hp
     
    Peter J. Holzer, Oct 25, 2008
    #7
  8. On 2008-11-06 06:25, Joe Smith <> wrote:
    > Peter J. Holzer wrote:
    >> On 2008-10-22 21:31, <> wrote:
    >>> wrote:
    >>>> I just have a simple question.
    >>>>
    >>>> When I call the length function on a scalar, is it read directly
    >>>> (ie: already know its length), or does it traverse the string
    >>>> counting its characters until it hits a nul terminator?
    >>> The first one.

    >>
    >> That depends on the string. If it is a byte string, you are right.

    >
    > No. A scalar string in Perl has its length stored in the typeglob
    > as part of the variable's metadata.


    That's the length in bytes, not the length in characters. In the case of
    a byte string that's identical, but for a character string it is not (a
    character may be more than one byte).


    > perl
    > $string = "=" x 80 . "\000" . "_" x 80 . "\000";
    > die if length $string != 80+1+80+1;
    > print "The string, with embedded nulls, is ", length $string, " bytes.\n";
    > $string .= "\x{1234}";
    > print "Adding one UTF-8 character, the length is now ", length $string, ".\n";
    > ^D
    > The string, with embedded nulls, is 162 bytes.
    > Adding one UTF-8 character, the length is now 163.


    What is this example meant to demonstrate?


    >> If it is a scalar string, the string must be traversed to count the
    >> characters.


    Sorry for the typo. That should have read "character string", not
    "scalar string".


    > Nope. Perl knows exactly how many characters are in a string at all
    > times.
    >
    >> However, the result seems to be cached

    >
    > There is no "seems to be" about it. The size of a scalar is stored as
    > part of the typeglob where it can be accessed _without_ traversing the
    > string.


    Definitely not. I tested it, and the *first* time length is called on
    any string, it takes linear time - which is imho a clear indication that
    it does not know how many characters there are and needs to count them.
    However, on subsequent calls, the result is returned immediately, so the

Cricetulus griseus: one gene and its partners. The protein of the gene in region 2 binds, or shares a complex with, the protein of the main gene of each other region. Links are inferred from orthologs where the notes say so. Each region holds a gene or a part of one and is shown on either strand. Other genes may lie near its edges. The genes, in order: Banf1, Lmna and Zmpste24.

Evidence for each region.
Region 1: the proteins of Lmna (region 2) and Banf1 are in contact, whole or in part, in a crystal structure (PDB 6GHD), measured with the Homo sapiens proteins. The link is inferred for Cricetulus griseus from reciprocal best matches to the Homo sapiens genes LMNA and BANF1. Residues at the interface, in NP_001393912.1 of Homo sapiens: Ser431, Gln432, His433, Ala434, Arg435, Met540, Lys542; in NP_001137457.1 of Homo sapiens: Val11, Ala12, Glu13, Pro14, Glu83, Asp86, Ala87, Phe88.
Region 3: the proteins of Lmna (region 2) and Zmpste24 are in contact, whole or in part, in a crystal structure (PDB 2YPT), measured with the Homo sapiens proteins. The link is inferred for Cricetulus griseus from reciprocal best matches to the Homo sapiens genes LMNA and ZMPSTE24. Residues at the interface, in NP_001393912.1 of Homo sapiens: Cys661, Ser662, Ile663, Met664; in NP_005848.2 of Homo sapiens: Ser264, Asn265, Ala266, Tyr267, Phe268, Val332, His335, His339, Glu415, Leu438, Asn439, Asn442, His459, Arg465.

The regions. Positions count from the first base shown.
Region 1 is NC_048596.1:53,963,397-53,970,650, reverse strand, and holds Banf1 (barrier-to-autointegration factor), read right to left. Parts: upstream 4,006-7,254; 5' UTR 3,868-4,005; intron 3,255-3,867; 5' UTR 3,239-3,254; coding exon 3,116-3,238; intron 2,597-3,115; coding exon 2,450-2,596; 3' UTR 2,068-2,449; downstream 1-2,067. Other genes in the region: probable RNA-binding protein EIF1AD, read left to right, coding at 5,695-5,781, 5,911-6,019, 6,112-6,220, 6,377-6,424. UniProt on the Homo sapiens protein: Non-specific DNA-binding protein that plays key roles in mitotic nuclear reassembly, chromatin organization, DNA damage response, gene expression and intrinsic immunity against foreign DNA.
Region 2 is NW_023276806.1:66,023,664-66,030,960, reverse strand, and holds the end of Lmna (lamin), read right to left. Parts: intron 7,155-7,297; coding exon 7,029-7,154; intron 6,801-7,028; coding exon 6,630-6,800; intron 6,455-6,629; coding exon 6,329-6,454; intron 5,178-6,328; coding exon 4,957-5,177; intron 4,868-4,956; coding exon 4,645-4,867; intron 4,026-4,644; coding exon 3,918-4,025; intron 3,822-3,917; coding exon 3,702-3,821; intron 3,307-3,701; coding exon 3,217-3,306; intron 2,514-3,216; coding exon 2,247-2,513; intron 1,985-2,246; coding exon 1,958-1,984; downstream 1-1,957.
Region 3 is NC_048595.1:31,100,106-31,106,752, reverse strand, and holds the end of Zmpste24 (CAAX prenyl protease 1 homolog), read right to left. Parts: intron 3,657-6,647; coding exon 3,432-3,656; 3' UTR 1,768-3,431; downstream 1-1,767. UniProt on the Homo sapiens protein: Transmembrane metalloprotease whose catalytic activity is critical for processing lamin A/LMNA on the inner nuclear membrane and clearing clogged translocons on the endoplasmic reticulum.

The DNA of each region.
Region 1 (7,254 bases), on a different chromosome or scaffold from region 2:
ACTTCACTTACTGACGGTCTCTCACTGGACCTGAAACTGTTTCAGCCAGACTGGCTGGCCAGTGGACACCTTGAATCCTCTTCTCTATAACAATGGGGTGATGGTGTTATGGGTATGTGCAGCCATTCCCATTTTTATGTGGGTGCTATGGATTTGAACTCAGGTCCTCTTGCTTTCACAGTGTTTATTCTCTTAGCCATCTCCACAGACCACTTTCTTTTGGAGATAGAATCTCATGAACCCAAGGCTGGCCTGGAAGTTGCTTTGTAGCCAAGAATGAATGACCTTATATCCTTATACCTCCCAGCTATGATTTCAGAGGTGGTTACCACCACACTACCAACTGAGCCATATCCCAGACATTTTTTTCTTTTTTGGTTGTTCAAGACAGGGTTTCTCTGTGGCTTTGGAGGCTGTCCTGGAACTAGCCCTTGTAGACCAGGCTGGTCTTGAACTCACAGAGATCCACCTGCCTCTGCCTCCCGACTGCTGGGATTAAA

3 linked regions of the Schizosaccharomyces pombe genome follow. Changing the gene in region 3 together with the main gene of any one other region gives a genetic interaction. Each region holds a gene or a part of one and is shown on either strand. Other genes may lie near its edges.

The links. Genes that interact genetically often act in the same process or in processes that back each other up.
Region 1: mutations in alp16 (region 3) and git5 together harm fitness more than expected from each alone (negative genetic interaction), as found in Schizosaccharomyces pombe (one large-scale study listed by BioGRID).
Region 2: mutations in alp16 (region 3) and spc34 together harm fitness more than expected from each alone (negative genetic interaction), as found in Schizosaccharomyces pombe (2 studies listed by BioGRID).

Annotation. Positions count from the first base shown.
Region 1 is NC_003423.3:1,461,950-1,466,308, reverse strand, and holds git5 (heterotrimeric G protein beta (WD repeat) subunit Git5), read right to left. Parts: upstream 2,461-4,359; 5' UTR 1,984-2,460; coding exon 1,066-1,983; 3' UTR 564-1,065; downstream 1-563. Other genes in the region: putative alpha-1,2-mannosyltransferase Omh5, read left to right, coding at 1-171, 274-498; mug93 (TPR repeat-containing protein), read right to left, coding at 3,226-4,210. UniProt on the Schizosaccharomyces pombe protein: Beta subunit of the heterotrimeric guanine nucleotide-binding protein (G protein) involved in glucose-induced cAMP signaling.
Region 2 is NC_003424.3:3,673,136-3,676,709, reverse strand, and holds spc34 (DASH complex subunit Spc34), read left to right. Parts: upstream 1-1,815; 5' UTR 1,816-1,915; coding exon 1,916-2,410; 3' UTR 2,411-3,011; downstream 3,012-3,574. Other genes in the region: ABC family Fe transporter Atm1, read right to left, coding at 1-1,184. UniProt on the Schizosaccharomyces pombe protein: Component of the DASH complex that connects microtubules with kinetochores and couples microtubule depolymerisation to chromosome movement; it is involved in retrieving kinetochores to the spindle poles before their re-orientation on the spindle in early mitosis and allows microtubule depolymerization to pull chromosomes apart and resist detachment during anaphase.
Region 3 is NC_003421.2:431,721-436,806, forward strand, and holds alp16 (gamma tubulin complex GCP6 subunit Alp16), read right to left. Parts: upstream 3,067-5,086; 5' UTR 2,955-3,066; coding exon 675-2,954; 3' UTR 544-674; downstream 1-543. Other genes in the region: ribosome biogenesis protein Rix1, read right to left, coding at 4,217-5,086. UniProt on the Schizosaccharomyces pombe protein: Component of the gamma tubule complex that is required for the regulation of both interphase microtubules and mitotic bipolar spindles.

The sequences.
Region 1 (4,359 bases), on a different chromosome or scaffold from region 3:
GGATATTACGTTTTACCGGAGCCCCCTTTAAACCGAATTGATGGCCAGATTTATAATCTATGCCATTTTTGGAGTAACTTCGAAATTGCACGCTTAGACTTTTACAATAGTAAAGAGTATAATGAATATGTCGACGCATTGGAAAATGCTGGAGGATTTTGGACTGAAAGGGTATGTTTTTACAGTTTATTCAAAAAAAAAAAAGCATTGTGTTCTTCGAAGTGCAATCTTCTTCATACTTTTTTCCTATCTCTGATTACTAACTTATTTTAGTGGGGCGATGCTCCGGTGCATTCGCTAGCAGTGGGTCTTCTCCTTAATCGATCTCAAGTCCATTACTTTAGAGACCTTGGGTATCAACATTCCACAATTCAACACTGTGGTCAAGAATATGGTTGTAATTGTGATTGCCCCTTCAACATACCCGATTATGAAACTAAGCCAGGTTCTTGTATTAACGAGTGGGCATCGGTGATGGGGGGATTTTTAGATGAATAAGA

result of the previous call must be cached somewhere. I don't see it in
    the output of Devel::peek::Dump, so I guess it isn't stored in the SV.

    hp
     
    Peter J. Holzer, Nov 8, 2008
    #8
  9. On 2008-11-08 08:05, Peter J. Holzer <> wrote:
    > Definitely not. I tested it, and the *first* time length is called on
    > any string, it takes linear time - which is imho a clear indication that
    > it does not know how many characters there are and needs to count them.
    > However, on subsequent calls, the result is returned immediately, so the
    > result of the previous call must be cached somewhere. I don't see it in
    > the output of Devel::peek::Dump, so I guess it isn't stored in the SV.


    Correction: It is visible:

    "a" x 10 . "¤":

    SV = PV(0x9c3a730) at 0x9c56290
    REFCNT = 1
    FLAGS = (PADMY,POK,pPOK,UTF8)
    PV = 0x9cb79e8 "aaaaaaaaaa\342\202\254"\0 [UTF8 "aaaaaaaaaa\x{20ac}"]
    CUR = 13
    LEN = 16

    Length in bytes (13) is correct. No length in characters.

    After calling length wie have a "magic" field which contains the length in
    characters:

    SV = PVMG(0x9c857c8) at 0x9c56290
    REFCNT = 1
    FLAGS = (PADMY,SMG,POK,pPOK,UTF8)
    IV = 0
    NV = 0
    PV = 0x9cb79e8 "aaaaaaaaaa\342\202\254"\0 [UTF8 "aaaaaaaaaa\x{20ac}"]
    CUR = 13
    LEN = 16
    MAGIC = 0x9c5b278
    MG_VIRTUAL = &PL_vtbl_utf8
    MG_TYPE = PERL_MAGIC_utf8(w)
    MG_LEN = 11

    After adding another character, the magic field is still there but invalid:

    V = PVMG(0x88e57c8) at 0x88b6290
    REFCNT = 1
    FLAGS = (PADMY,SMG,POK,pPOK,UTF8)
    IV = 0
    NV = 0
    PV = 0x89179e8 "aaaaaaaaaa\342\202\254\342\202\254"\0 [UTF8 "aaaaaaaaaa\x{20ac}\x{20ac}"]
    CUR = 16
    LEN = 20
    MAGIC = 0x88bb278
    MG_VIRTUAL = &PL_vtbl_utf8
    MG_TYPE = PERL_MAGIC_utf8(w)
    MG_LEN = -1

    hp
     
    Peter J. Holzer, Nov 8, 2008
    #9